Vol. 12 Issue S1
On the cover: Guidelines for the diagnosis and treatment of extrahepatic portal vein obstruction (EHPVO) in children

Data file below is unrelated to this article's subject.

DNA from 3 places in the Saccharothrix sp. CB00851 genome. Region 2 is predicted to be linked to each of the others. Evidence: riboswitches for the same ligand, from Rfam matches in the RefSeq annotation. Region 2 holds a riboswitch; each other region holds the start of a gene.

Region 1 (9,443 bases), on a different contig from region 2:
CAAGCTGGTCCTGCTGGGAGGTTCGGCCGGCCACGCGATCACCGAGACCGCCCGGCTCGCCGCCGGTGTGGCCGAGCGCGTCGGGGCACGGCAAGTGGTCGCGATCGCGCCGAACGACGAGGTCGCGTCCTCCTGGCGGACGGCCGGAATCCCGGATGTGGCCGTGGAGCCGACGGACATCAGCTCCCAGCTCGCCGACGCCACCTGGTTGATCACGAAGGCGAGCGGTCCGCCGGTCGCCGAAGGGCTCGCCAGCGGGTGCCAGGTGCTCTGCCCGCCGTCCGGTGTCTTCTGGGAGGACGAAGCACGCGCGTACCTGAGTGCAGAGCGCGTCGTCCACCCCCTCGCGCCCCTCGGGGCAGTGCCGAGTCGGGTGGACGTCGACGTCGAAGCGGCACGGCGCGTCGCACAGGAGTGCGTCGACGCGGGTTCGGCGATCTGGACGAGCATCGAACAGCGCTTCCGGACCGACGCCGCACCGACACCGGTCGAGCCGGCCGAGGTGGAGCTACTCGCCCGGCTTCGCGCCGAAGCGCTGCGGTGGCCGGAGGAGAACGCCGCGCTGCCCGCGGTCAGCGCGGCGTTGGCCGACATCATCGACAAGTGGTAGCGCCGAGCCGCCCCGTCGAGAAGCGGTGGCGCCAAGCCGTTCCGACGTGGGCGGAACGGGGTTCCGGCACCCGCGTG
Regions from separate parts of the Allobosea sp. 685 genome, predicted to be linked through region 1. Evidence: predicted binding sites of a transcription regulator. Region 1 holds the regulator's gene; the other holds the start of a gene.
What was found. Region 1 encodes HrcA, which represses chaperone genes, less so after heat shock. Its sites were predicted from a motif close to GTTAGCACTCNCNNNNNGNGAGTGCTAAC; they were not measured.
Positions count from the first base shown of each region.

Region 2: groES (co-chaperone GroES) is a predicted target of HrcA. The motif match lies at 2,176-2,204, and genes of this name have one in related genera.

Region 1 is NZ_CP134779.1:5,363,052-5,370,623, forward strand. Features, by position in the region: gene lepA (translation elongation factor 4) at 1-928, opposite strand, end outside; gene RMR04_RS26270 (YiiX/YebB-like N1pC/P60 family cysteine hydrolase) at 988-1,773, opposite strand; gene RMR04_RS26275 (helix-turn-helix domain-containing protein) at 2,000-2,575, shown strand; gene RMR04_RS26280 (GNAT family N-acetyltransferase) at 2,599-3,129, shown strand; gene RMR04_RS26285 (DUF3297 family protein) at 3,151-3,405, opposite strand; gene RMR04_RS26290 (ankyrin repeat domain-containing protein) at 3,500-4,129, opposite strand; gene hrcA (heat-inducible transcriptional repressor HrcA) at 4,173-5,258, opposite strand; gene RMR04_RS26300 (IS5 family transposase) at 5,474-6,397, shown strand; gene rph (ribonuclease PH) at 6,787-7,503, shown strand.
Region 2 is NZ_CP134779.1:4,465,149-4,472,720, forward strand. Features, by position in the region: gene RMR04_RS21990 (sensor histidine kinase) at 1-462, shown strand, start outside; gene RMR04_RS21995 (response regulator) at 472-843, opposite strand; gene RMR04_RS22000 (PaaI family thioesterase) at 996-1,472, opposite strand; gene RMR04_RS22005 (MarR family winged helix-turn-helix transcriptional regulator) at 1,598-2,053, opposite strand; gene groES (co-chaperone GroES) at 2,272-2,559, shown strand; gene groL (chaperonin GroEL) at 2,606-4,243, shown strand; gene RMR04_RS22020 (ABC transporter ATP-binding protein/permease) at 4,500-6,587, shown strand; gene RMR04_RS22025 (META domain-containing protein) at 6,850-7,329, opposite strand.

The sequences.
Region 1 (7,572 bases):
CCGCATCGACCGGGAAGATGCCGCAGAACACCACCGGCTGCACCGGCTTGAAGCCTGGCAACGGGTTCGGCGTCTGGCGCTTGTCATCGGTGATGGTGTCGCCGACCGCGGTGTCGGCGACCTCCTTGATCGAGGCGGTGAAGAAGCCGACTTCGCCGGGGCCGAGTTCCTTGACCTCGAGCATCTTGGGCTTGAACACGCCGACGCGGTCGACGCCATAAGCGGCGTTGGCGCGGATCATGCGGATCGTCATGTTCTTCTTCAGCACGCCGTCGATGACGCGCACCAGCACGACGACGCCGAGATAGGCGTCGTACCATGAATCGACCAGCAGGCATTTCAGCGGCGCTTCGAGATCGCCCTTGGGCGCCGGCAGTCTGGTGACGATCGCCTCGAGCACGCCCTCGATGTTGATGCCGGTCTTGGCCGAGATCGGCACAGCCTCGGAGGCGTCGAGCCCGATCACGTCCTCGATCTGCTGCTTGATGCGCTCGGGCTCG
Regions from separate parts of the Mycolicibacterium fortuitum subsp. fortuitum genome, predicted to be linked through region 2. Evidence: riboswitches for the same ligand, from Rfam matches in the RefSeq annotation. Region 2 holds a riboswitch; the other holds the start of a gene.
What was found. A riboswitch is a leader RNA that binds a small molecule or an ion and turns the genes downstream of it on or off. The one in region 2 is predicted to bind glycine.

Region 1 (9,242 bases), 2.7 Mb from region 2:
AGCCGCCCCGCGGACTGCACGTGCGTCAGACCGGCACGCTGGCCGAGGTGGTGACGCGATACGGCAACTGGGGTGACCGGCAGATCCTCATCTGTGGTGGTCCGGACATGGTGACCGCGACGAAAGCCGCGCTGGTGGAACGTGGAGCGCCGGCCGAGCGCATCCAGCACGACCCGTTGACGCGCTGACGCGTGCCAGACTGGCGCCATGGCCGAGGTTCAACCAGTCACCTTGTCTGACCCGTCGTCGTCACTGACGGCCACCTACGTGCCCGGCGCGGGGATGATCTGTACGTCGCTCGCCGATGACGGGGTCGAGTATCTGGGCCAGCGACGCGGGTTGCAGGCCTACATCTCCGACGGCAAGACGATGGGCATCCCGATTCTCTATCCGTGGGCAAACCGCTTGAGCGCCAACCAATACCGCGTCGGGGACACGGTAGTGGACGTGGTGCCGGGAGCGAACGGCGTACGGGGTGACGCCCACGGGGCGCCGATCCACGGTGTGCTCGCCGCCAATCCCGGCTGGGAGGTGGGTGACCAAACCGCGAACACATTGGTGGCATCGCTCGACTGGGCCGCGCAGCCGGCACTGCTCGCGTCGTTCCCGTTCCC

Introduction. Extrahepatic portal vein obstruction is an important cause of portal hypertension among children. The etiology is heterogeneous and there are few evidences related to the optimal treatment. Aim and methods. To establish guidelines for the diagnosis and treatment of EHPVO in children, a group of gastroenterologists and pediatric surgery experts reviewed and analyzed data reported in the literature and issued evidence-based recommendations. Results. Pediatric EHPVO is idiopathic in most of the cases. Digestive hemorrhage and/or hypersplenism are the main symptoms. Doppler ultrasound is a non-invasive technique with a high degree of accuracy for the diagnosis. Morbidity is related to variceal bleeding, recurrent thrombosis, portal biliopathy and hypersplenism. Endoscopic therapy is effective in controlling acute variceal hemorrhage and it seems that vasoactive drug therapy can be helpful. For primary prophylaxis of variceal bleeding, there are insufficient data for the use of beta blockers or endoscopic therapy. For secondary prophylaxis, sclerotherapy or variceal band ligation is effective; there is scare evidence to recommend beta-blockers. Surgery shunt is indicated in children with variceal bleeding who fail endoscopic therapy and for symptomatic hypersplenism; spleno-renal or meso-ilio-cava shunting is the alternative when Mesorex bypass is not feasible due to anatomic problems or in centers with no experience. Conclusions. Prospective control studies are required for a better knowledge of the natural history of EHPVO, etiology identification including prothrombotic states, efficacy of beta-blockers and comparison with endoscopic therapy on primary and secondary prophylaxis.